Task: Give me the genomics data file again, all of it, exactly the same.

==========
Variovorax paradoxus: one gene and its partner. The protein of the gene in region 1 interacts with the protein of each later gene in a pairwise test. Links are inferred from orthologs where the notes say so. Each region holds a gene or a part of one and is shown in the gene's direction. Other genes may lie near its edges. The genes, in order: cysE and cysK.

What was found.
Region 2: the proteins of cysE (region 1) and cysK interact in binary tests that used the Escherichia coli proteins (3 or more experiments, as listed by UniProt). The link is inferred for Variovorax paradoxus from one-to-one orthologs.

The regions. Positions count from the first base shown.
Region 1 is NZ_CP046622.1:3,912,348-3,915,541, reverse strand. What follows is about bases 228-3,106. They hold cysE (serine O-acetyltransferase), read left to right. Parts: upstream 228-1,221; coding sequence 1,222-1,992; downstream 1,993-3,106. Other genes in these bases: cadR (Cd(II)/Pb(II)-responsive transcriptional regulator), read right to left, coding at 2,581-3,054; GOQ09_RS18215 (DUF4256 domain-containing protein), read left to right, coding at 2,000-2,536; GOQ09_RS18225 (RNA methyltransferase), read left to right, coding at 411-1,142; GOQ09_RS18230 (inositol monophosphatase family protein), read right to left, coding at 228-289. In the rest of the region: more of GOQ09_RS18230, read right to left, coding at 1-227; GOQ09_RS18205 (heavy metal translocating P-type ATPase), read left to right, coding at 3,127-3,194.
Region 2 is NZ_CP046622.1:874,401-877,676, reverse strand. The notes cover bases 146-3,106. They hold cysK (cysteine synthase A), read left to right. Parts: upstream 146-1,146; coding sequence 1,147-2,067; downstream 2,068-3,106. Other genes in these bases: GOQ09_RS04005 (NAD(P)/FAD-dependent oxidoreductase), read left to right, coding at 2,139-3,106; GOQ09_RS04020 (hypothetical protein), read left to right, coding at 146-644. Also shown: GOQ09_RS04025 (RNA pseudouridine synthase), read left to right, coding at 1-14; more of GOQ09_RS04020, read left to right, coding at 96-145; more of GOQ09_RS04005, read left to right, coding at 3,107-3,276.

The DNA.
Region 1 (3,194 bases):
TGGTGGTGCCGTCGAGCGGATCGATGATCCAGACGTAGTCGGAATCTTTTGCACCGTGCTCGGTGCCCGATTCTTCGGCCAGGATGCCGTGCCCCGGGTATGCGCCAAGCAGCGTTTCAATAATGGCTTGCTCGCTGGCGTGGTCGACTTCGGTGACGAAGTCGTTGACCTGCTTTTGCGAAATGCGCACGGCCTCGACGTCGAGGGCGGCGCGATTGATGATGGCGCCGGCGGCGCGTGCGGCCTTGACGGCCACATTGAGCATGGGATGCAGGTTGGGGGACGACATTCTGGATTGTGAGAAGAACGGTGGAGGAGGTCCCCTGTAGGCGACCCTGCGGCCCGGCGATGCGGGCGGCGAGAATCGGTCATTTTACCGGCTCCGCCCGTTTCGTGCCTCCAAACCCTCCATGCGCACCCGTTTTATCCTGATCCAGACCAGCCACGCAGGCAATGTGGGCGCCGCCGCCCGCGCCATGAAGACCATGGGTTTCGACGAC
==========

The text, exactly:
Variovorax paradoxus: one gene and its partner. The protein of the gene in region 1 interacts with the protein of each later gene in a pairwise test. Links are inferred from orthologs where the notes say so. Each region holds a gene or a part of one and is shown in the gene's direction. Other genes may lie near its edges. The genes, in order: cysE and cysK.

What was found.
Region 2: the proteins of cysE (region 1) and cysK interact in binary tests that used the Escherichia coli proteins (3 or more experiments, as listed by UniProt). The link is inferred for Variovorax paradoxus from one-to-one orthologs.

The regions. Positions count from the first base shown.
Region 1 is NZ_CP046622.1:3,912,348-3,915,541, reverse strand. What follows is about bases 228-3,106. They hold cysE (serine O-acetyltransferase), read left to right. Parts: upstream 228-1,221; coding sequence 1,222-1,992; downstream 1,993-3,106. Other genes in these bases: cadR (Cd(II)/Pb(II)-responsive transcriptional regulator), read right to left, coding at 2,581-3,054; GOQ09_RS18215 (DUF4256 domain-containing protein), read left to right, coding at 2,000-2,536; GOQ09_RS18225 (RNA methyltransferase), read left to right, coding at 411-1,142; GOQ09_RS18230 (inositol monophosphatase family protein), read right to left, coding at 228-289. In the rest of the region: more of GOQ09_RS18230, read right to left, coding at 1-227; GOQ09_RS18205 (heavy metal translocating P-type ATPase), read left to right, coding at 3,127-3,194.
Region 2 is NZ_CP046622.1:874,401-877,676, reverse strand. The notes cover bases 146-3,106. They hold cysK (cysteine synthase A), read left to right. Parts: upstream 146-1,146; coding sequence 1,147-2,067; downstream 2,068-3,106. Other genes in these bases: GOQ09_RS04005 (NAD(P)/FAD-dependent oxidoreductase), read left to right, coding at 2,139-3,106; GOQ09_RS04020 (hypothetical protein), read left to right, coding at 146-644. Also shown: GOQ09_RS04025 (RNA pseudouridine synthase), read left to right, coding at 1-14; more of GOQ09_RS04020, read left to right, coding at 96-145; more of GOQ09_RS04005, read left to right, coding at 3,107-3,276.

The DNA.
Region 1 (3,194 bases):
TGGTGGTGCCGTCGAGCGGATCGATGATCCAGACGTAGTCGGAATCTTTTGCACCGTGCTCGGTGCCCGATTCTTCGGCCAGGATGCCGTGCCCCGGGTATGCGCCAAGCAGCGTTTCAATAATGGCTTGCTCGCTGGCGTGGTCGACTTCGGTGACGAAGTCGTTGACCTGCTTTTGCGAAATGCGCACGGCCTCGACGTCGAGGGCGGCGCGATTGATGATGGCGCCGGCGGCGCGTGCGGCCTTGACGGCCACATTGAGCATGGGATGCAGGTTGGGGGACGACATTCTGGATTGTGAGAAGAACGGTGGAGGAGGTCCCCTGTAGGCGACCCTGCGGCCCGGCGATGCGGGCGGCGAGAATCGGTCATTTTACCGGCTCCGCCCGTTTCGTGCCTCCAAACCCTCCATGCGCACCCGTTTTATCCTGATCCAGACCAGCCACGCAGGCAATGTGGGCGCCGCCGCCCGCGCCATGAAGACCATGGGTTTCGACGAC